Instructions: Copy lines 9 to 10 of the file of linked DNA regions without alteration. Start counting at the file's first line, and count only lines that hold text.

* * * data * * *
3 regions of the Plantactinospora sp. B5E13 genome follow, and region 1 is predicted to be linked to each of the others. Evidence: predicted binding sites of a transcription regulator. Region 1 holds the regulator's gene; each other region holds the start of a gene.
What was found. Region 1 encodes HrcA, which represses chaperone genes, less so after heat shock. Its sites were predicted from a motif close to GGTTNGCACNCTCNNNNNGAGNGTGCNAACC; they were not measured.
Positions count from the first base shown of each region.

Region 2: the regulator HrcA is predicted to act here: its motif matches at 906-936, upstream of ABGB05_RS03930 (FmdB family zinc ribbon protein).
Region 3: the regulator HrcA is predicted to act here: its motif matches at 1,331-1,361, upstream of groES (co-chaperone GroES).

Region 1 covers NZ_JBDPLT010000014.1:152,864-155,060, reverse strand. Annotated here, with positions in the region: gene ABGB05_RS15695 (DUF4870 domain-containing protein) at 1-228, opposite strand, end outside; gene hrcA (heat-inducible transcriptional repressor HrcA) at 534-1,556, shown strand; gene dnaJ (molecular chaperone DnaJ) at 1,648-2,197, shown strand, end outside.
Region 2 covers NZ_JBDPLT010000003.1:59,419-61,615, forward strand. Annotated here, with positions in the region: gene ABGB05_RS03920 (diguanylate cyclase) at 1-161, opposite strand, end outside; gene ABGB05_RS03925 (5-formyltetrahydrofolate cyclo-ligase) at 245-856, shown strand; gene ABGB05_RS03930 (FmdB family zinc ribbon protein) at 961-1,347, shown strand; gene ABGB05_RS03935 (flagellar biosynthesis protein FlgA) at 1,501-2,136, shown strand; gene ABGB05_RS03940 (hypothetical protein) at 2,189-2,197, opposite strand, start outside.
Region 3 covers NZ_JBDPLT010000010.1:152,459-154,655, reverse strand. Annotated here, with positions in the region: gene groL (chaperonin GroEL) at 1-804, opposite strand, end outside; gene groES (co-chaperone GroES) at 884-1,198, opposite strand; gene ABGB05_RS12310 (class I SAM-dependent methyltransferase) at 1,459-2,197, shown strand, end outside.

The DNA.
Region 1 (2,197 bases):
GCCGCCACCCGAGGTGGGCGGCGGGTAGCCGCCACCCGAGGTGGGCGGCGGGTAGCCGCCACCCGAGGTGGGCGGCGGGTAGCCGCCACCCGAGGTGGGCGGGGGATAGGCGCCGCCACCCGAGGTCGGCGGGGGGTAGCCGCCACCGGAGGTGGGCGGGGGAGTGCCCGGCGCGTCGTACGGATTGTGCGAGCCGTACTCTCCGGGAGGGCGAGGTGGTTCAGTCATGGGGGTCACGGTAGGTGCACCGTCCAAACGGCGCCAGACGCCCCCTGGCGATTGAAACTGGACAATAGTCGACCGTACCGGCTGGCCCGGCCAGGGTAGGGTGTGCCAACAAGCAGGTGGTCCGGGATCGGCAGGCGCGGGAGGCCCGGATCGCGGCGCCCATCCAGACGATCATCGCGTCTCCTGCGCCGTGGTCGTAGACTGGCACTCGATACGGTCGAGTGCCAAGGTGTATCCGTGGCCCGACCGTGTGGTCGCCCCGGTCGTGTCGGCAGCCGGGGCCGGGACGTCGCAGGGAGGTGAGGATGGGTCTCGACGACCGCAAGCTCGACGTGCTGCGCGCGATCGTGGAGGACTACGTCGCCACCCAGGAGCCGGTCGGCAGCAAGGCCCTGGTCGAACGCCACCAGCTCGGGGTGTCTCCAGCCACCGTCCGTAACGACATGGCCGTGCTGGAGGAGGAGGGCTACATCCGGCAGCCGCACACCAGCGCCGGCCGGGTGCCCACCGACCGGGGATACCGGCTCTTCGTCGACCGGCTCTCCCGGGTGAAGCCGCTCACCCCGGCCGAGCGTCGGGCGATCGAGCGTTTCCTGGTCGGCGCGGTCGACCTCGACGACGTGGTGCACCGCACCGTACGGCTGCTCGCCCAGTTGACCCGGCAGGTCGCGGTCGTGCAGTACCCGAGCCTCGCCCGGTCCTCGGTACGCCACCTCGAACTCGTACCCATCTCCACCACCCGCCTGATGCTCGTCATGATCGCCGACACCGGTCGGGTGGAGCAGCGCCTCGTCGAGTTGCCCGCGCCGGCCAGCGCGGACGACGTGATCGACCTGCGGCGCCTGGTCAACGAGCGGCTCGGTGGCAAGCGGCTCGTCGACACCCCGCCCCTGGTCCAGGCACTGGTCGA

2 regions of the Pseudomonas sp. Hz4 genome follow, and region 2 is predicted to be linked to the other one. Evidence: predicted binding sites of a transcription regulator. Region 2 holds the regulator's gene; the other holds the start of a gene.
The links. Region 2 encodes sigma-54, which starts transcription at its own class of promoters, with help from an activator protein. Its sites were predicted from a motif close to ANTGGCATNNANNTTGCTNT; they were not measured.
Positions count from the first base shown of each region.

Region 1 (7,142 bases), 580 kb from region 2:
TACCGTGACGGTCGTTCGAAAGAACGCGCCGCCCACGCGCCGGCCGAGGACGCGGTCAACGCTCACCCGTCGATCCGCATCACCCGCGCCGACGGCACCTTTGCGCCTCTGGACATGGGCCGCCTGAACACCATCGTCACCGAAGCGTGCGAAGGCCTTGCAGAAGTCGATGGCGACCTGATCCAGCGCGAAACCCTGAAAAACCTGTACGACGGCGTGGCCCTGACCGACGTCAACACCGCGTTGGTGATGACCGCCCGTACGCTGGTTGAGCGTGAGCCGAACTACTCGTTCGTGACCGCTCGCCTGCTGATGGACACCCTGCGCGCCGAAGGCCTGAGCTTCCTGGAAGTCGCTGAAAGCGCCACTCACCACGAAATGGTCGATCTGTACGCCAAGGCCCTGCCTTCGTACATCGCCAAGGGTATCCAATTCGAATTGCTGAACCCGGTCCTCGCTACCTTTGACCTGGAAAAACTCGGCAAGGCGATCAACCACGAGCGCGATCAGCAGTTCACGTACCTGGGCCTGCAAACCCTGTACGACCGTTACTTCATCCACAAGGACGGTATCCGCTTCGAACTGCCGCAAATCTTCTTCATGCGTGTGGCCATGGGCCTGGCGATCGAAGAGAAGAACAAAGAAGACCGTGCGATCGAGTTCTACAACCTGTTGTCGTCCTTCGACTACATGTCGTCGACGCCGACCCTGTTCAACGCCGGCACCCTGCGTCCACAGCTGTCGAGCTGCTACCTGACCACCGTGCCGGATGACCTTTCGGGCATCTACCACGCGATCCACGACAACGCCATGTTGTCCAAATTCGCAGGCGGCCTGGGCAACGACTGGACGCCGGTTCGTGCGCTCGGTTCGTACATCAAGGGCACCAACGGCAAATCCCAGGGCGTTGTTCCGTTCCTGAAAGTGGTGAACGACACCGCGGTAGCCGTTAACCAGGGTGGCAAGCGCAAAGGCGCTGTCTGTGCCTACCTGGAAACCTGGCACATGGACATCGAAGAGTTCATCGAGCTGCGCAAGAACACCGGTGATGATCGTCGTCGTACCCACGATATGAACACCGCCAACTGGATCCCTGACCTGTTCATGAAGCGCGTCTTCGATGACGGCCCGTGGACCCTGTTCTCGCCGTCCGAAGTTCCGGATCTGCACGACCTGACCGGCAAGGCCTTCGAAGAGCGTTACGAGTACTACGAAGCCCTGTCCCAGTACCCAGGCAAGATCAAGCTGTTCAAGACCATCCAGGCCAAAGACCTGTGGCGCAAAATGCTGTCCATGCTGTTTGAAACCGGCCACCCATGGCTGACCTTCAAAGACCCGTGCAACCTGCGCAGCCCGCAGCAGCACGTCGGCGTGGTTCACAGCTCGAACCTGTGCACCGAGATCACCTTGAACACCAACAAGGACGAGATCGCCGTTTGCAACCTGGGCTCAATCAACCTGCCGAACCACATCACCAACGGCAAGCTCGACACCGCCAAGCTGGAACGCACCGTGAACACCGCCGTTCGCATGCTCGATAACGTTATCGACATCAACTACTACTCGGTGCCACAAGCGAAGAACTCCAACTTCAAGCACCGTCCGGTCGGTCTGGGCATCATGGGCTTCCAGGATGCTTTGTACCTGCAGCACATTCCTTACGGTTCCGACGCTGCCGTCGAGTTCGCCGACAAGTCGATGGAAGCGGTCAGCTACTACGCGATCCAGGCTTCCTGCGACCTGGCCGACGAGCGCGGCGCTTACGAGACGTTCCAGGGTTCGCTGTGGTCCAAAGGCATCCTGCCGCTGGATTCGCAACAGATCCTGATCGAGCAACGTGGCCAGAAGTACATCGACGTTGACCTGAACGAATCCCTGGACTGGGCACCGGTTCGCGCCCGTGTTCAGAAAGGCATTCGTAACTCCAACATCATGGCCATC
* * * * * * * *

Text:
The DNA.
Region 1 (2,197 bases):